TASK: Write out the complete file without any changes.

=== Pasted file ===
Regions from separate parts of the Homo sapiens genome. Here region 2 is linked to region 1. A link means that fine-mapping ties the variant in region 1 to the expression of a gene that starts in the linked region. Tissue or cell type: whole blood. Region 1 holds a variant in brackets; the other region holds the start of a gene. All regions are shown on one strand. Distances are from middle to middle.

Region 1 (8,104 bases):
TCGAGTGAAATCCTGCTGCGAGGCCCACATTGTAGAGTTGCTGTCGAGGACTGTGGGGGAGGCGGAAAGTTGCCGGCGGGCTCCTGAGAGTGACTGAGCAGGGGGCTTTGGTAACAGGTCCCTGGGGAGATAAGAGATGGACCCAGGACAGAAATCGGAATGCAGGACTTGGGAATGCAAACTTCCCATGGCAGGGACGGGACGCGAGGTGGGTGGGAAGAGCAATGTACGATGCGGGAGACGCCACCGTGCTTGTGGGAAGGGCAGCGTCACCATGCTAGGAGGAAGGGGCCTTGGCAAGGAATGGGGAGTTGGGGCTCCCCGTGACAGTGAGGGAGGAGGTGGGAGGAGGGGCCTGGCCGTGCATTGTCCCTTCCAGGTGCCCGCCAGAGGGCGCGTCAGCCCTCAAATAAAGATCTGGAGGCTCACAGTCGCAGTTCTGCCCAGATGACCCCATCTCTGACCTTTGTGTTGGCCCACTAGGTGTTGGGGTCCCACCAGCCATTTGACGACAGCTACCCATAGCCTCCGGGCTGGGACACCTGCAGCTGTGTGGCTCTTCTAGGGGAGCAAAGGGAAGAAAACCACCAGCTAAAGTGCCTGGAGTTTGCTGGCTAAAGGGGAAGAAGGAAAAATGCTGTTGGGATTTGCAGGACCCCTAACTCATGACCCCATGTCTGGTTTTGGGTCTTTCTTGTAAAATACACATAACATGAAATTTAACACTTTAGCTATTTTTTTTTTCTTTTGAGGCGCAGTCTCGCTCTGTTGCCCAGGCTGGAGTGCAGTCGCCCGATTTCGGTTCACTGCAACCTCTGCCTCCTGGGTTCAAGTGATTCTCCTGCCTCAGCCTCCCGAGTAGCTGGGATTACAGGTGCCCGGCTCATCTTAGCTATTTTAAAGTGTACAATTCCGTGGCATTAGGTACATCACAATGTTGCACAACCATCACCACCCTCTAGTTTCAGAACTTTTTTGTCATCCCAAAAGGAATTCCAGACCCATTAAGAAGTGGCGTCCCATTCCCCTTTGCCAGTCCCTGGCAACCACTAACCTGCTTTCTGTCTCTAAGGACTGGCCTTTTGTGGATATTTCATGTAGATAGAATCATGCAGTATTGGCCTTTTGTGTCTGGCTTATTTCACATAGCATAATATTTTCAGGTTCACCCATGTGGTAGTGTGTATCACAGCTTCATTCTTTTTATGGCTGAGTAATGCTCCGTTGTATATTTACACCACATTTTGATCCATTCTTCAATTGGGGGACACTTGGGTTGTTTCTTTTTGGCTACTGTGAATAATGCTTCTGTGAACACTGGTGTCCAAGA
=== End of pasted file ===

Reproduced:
Regions from separate parts of the Homo sapiens genome. Here region 2 is linked to region 1. A link means that fine-mapping ties the variant in region 1 to the expression of a gene that starts in the linked region. Tissue or cell type: whole blood. Region 1 holds a variant in brackets; the other region holds the start of a gene. All regions are shown on one strand. Distances are from middle to middle.

Region 1 (8,104 bases):
TCGAGTGAAATCCTGCTGCGAGGCCCACATTGTAGAGTTGCTGTCGAGGACTGTGGGGGAGGCGGAAAGTTGCCGGCGGGCTCCTGAGAGTGACTGAGCAGGGGGCTTTGGTAACAGGTCCCTGGGGAGATAAGAGATGGACCCAGGACAGAAATCGGAATGCAGGACTTGGGAATGCAAACTTCCCATGGCAGGGACGGGACGCGAGGTGGGTGGGAAGAGCAATGTACGATGCGGGAGACGCCACCGTGCTTGTGGGAAGGGCAGCGTCACCATGCTAGGAGGAAGGGGCCTTGGCAAGGAATGGGGAGTTGGGGCTCCCCGTGACAGTGAGGGAGGAGGTGGGAGGAGGGGCCTGGCCGTGCATTGTCCCTTCCAGGTGCCCGCCAGAGGGCGCGTCAGCCCTCAAATAAAGATCTGGAGGCTCACAGTCGCAGTTCTGCCCAGATGACCCCATCTCTGACCTTTGTGTTGGCCCACTAGGTGTTGGGGTCCCACCAGCCATTTGACGACAGCTACCCATAGCCTCCGGGCTGGGACACCTGCAGCTGTGTGGCTCTTCTAGGGGAGCAAAGGGAAGAAAACCACCAGCTAAAGTGCCTGGAGTTTGCTGGCTAAAGGGGAAGAAGGAAAAATGCTGTTGGGATTTGCAGGACCCCTAACTCATGACCCCATGTCTGGTTTTGGGTCTTTCTTGTAAAATACACATAACATGAAATTTAACACTTTAGCTATTTTTTTTTTCTTTTGAGGCGCAGTCTCGCTCTGTTGCCCAGGCTGGAGTGCAGTCGCCCGATTTCGGTTCACTGCAACCTCTGCCTCCTGGGTTCAAGTGATTCTCCTGCCTCAGCCTCCCGAGTAGCTGGGATTACAGGTGCCCGGCTCATCTTAGCTATTTTAAAGTGTACAATTCCGTGGCATTAGGTACATCACAATGTTGCACAACCATCACCACCCTCTAGTTTCAGAACTTTTTTGTCATCCCAAAAGGAATTCCAGACCCATTAAGAAGTGGCGTCCCATTCCCCTTTGCCAGTCCCTGGCAACCACTAACCTGCTTTCTGTCTCTAAGGACTGGCCTTTTGTGGATATTTCATGTAGATAGAATCATGCAGTATTGGCCTTTTGTGTCTGGCTTATTTCACATAGCATAATATTTTCAGGTTCACCCATGTGGTAGTGTGTATCACAGCTTCATTCTTTTTATGGCTGAGTAATGCTCCGTTGTATATTTACACCACATTTTGATCCATTCTTCAATTGGGGGACACTTGGGTTGTTTCTTTTTGGCTACTGTGAATAATGCTTCTGTGAACACTGGTGTCCAAGA